I like lists. They are simple yet powerful organization tools and aides-mémoire, particularly when there is a lot going on. And there is always a lot going on in in-house legal departments. Here are five lists that may be helpful for in-house lawyers to keep.
The nature and position of an in-house legal department are such that it “sees” a lot of opportunities for improvement within the organization it serves. For example, unforeseen events are often indicative of an improvement opportunity. A root cause analysis often reveals causes that are in nature systemic/procedural, cultural, or behavioral for which better process, “tone from the top,” training, and/or accountability are often the fixes. But there is usually no time to dive into such an analysis when the improvement opportunity is first identified. It is helpful to keep a list of these opportunities so that you can return to them later when/if time permits. Once created, the list also allows for the relative prioritization of the fixes for the various opportunities, based perhaps on the level of risk to the organization and the expected ease of implementation of the improvement. One might prioritize areas with the largest risk or pick off some “low-hanging fruit” for some quick wins. Those priorities may change over time given the needs of the situation. When the priorities do have to change, the list is a helpful reminder to manage the expectations of stakeholders expecting results in areas that have been changed to a lower priority. A sample framework for such a list, although yours can be even simpler and still accomplish the objectives, would have these headings:
- Risk Level
- Expected Ease of Implementation
- Initial Priority
- Current Priority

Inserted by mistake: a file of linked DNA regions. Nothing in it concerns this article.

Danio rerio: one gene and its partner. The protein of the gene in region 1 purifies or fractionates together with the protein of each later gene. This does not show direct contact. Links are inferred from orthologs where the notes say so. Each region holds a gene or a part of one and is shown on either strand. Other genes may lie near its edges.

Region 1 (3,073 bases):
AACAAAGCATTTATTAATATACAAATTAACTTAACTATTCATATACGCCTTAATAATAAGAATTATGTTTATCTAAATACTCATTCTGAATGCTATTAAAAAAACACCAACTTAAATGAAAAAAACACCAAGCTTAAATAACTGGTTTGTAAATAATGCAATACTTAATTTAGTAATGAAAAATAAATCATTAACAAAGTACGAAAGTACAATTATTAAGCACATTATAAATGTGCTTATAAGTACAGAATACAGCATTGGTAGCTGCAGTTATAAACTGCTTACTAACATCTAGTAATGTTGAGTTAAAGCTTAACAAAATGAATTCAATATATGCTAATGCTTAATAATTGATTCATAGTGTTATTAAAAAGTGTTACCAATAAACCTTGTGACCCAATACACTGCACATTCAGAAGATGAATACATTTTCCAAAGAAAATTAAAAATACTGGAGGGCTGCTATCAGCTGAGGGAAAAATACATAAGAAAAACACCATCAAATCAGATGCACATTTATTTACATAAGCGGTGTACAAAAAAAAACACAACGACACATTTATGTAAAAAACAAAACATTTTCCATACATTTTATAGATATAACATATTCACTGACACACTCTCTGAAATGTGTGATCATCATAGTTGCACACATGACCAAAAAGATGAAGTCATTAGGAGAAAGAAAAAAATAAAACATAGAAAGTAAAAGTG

- Date Priority Changed
- Candidate for Training by Legal Dept.
Identifying risk is part of the value that an in-house legal department adds. Even if you do not have enough time or resources to implement a solution and mitigate a risk, having a list of the risks you have helped to identify can be useful at evaluation time, or when setting budgets and needed people resources.
IRL Consequences/Lessons Learned
Many humans need a real-life example of a risk realized before they can fully appreciate the nature of that risk. When fulfilling its function of making the organization more risk-conscious, it can be helpful for in-house lawyers to reference real-life consequences of not heeding a risk. Therefore, it is helpful for in-house counsel to keep a list of examples of the consequences of non-compliance with law or procedure. These examples may be inside or outside the organization. For example, a fine paid by a competitor may have a deterrent effect in your organization if those consequences are communicated. You may gain a deterrent effect without having to pay for it. Communicating consequences also offers a natural opportunity to remind colleagues about the need to understand and comply with general integrity policies and values.
For me at least, the “wins” are harder to remember than the “losses.” At various points in a fiscal year, it can be helpful to have at the ready a list of personal and departmental accomplishments or “wins.” Think evaluations, budget planning/setting, budget adjustment, resource planning, etc. If the in-house legal department is bigger than one, all team members should feed their “wins” into the general counsel so that she has them at the ready when speaking to leadership. If you have them, 1:1 meetings are good opportunities for these discussions.
Finding the time to document at least the routine legal processes in an in-house department is often well worth the investment. Developing a checklist and/or process map has at least three benefits:
- identifying efficiencies;
- vacation/succession planning; and
- obtaining understanding, “buy-in,” and support from business units.
These lists can be quite effective tools in managing expectations amongst client business units if they are shared with those business units; even more so if the business units are involved in their development.
Feedback and Recognition
The experts tell us that in order to create a culture of engagement and accountability, feedback, and recognition have to occur timely and often. Provide that feedback and recognition to your colleagues and keep a note of it as well. This can be as simple as dropping a copy of an email providing recognition or feedback into a dedicated folder. When you are asked, formally or informally, to evaluate colleagues, you will have your “file” of real examples at the ready, which greatly increases the accuracy and credibility of the evaluation process.